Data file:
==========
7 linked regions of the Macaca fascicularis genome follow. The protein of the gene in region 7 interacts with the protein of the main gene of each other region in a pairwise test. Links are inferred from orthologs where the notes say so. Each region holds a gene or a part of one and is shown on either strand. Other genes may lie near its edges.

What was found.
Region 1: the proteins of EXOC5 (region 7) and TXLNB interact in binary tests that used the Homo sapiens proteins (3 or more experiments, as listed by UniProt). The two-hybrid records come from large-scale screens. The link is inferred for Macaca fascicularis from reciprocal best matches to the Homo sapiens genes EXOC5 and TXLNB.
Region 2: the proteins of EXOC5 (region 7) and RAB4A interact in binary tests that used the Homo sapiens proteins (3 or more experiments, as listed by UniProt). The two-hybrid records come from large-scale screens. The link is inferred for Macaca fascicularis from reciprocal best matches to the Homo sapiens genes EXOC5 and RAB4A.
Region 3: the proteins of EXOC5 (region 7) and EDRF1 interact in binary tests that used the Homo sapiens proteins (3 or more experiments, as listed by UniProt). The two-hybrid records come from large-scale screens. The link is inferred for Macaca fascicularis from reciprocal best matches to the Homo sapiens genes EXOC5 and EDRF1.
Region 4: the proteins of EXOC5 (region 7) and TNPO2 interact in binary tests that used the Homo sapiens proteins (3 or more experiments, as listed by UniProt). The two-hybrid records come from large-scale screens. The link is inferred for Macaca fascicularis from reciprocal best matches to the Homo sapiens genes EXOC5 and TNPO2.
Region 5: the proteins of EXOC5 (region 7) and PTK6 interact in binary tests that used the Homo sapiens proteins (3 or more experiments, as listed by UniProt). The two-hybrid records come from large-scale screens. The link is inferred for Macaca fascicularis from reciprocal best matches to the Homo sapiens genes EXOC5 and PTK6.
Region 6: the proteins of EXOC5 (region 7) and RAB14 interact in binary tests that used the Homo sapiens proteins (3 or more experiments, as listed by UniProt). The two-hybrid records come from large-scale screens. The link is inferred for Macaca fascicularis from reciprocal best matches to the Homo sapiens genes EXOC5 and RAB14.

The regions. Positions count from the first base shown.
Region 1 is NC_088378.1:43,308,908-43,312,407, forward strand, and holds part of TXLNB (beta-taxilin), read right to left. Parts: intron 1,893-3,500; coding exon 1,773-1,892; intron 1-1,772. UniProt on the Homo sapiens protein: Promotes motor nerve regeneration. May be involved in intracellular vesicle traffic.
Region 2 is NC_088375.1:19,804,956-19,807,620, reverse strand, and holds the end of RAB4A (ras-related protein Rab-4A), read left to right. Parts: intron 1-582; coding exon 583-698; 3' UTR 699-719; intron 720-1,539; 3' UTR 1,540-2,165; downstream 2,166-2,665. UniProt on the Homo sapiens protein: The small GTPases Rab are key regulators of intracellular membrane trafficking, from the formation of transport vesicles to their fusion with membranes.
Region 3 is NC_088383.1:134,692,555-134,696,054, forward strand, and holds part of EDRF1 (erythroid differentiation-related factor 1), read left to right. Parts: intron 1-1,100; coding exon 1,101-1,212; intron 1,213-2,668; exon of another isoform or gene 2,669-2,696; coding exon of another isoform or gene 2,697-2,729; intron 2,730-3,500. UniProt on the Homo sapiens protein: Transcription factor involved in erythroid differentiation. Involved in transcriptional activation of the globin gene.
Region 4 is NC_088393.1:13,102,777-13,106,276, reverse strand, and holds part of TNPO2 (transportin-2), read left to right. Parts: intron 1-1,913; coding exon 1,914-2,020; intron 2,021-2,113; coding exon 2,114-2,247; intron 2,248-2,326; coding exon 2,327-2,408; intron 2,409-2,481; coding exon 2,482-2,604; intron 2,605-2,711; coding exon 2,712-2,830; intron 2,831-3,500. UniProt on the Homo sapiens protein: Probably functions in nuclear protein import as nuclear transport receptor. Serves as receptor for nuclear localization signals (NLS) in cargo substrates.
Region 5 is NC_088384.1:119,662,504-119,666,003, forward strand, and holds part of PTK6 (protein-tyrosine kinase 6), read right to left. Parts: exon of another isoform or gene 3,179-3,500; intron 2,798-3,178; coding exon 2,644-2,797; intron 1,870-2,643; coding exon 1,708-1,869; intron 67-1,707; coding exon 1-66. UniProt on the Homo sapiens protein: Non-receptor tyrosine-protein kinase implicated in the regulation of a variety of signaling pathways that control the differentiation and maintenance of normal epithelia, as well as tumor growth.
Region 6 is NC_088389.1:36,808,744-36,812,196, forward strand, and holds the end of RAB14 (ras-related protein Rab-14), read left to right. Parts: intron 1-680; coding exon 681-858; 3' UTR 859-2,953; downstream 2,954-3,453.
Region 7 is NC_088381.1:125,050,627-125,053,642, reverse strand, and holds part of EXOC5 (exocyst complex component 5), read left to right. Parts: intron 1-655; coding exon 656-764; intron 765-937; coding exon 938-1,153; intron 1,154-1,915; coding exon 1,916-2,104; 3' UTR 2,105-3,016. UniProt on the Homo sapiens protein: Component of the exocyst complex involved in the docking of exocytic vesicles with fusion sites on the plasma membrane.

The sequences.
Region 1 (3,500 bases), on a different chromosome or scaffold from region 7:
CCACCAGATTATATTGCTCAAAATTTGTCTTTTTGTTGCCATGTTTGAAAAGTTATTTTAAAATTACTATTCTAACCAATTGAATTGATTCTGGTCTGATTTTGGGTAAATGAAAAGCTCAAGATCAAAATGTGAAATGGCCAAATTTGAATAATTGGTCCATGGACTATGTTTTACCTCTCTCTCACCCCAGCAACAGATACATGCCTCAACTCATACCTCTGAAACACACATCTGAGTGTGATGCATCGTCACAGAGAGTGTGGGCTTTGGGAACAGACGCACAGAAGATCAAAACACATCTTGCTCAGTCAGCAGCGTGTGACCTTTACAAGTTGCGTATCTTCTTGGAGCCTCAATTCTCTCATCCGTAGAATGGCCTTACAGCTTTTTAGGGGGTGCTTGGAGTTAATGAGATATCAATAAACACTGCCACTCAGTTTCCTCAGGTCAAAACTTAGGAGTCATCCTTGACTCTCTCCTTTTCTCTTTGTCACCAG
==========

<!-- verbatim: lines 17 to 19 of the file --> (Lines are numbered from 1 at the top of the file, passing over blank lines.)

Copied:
The sequences.
Region 1 (3,500 bases), on a different chromosome or scaffold from region 7:
CCACCAGATTATATTGCTCAAAATTTGTCTTTTTGTTGCCATGTTTGAAAAGTTATTTTAAAATTACTATTCTAACCAATTGAATTGATTCTGGTCTGATTTTGGGTAAATGAAAAGCTCAAGATCAAAATGTGAAATGGCCAAATTTGAATAATTGGTCCATGGACTATGTTTTACCTCTCTCTCACCCCAGCAACAGATACATGCCTCAACTCATACCTCTGAAACACACATCTGAGTGTGATGCATCGTCACAGAGAGTGTGGGCTTTGGGAACAGACGCACAGAAGATCAAAACACATCTTGCTCAGTCAGCAGCGTGTGACCTTTACAAGTTGCGTATCTTCTTGGAGCCTCAATTCTCTCATCCGTAGAATGGCCTTACAGCTTTTTAGGGGGTGCTTGGAGTTAATGAGATATCAATAAACACTGCCACTCAGTTTCCTCAGGTCAAAACTTAGGAGTCATCCTTGACTCTCTCCTTTTCTCTTTGTCACCAG